Britain’s wealth was built on exploitation of colonies. Raw materials were harvested by underpaid locals, shipped to British factories, then sold back as finished goods at tidy mark-ups. In this regard, America differed. Both abundant raw materials and a huge internal market gave prosperous self-sufficiency. British industry saw few reasons to adapt. As a result, technology (e.g. ship welding ships) developed elsewhere. Britain was still building steam locomotives in 1960; dockers resisted containerised freight; print workers resisted digital typesetting. In America, Detroit built annually obsolescent gas-guzzlers, allowing Honda, VW, etc. to eat their lunch during the oil shocks. Unlike the British, Americans did innovate: aerospace; semiconductors; computers. But regular manufacture moved offshore, along with clothing and electronics generally.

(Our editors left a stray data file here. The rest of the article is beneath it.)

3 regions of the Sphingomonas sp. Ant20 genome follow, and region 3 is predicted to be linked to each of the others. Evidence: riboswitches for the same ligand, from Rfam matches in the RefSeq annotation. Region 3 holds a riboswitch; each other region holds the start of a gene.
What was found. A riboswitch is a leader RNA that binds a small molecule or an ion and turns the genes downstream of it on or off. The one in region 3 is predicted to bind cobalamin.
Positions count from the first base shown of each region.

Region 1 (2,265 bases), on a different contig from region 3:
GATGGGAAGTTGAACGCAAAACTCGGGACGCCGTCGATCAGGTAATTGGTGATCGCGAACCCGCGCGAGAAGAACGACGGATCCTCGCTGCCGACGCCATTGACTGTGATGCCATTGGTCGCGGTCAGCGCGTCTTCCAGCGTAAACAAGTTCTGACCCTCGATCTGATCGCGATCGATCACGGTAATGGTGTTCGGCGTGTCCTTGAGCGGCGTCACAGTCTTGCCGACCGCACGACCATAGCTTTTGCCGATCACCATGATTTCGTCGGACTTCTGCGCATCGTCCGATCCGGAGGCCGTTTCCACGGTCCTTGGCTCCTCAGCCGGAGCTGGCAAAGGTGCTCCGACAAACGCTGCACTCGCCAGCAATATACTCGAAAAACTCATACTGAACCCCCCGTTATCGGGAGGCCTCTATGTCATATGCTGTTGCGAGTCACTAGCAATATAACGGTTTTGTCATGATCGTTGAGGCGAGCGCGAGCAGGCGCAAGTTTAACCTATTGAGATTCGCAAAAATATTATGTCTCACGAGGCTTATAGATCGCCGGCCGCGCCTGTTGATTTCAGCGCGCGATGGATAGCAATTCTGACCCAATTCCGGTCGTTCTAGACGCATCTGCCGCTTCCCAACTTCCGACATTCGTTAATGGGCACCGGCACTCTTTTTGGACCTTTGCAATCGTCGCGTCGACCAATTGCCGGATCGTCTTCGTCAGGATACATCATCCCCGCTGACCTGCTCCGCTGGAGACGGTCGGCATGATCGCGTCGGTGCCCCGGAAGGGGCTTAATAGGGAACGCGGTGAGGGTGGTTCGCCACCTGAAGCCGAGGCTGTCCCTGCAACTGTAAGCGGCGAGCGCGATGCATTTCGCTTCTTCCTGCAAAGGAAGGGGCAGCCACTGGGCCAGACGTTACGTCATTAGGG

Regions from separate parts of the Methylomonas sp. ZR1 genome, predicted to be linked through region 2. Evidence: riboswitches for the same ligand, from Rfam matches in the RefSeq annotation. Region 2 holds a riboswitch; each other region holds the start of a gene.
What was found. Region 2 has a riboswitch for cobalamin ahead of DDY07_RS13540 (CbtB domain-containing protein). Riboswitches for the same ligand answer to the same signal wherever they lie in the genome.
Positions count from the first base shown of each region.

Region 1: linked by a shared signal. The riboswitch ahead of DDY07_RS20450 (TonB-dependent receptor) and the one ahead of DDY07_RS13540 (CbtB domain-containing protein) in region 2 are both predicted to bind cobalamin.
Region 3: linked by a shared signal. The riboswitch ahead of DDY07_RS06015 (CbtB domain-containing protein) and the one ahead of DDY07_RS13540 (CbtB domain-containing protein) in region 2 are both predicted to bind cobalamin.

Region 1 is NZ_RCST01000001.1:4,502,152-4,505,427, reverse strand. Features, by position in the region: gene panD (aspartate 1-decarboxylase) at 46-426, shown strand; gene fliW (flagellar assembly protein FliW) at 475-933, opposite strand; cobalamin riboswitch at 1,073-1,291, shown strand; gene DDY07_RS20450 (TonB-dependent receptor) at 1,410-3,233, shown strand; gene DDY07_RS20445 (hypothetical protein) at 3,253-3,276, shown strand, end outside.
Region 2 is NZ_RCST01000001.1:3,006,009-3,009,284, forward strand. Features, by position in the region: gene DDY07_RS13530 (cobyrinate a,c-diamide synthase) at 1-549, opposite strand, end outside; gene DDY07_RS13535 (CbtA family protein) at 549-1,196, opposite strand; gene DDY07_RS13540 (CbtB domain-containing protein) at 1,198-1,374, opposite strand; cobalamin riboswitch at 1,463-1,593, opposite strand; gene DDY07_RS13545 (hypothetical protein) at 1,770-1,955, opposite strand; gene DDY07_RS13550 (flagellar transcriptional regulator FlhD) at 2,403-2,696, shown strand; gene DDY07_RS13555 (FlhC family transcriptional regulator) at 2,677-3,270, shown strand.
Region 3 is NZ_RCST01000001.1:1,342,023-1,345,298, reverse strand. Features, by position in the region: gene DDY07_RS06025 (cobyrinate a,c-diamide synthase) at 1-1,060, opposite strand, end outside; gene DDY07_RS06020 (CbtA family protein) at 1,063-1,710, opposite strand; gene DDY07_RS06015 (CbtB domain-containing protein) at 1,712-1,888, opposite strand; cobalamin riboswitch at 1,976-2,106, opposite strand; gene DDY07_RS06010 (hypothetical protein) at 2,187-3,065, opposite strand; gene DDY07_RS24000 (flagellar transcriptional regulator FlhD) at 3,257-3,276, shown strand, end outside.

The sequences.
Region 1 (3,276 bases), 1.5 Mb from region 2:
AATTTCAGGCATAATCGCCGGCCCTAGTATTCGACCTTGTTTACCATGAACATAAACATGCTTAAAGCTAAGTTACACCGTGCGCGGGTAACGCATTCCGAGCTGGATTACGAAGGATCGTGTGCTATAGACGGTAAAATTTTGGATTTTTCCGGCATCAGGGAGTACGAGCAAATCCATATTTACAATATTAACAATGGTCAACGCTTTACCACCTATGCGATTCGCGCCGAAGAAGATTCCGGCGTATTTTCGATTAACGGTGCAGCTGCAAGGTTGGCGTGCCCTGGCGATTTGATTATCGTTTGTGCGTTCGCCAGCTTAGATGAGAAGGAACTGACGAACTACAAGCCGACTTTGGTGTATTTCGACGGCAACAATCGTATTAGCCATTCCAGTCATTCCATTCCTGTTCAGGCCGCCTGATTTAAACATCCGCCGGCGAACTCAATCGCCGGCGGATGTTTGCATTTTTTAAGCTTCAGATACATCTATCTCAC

Weak innovation meant Britain lost early leads in computers, airliners and oil production. American domination has been whittled down to aerospace, financial services, social media and fracking, plus outliers like Tesla and Amazon. The second lesson is this: Just as Britain had to relinquish a manufacturing economy, America must accept that “American-made” sounds patriotic, but is uneconomic. Caterpillar will continue to build bulldozers n Mexico because it is competing with Komatsu.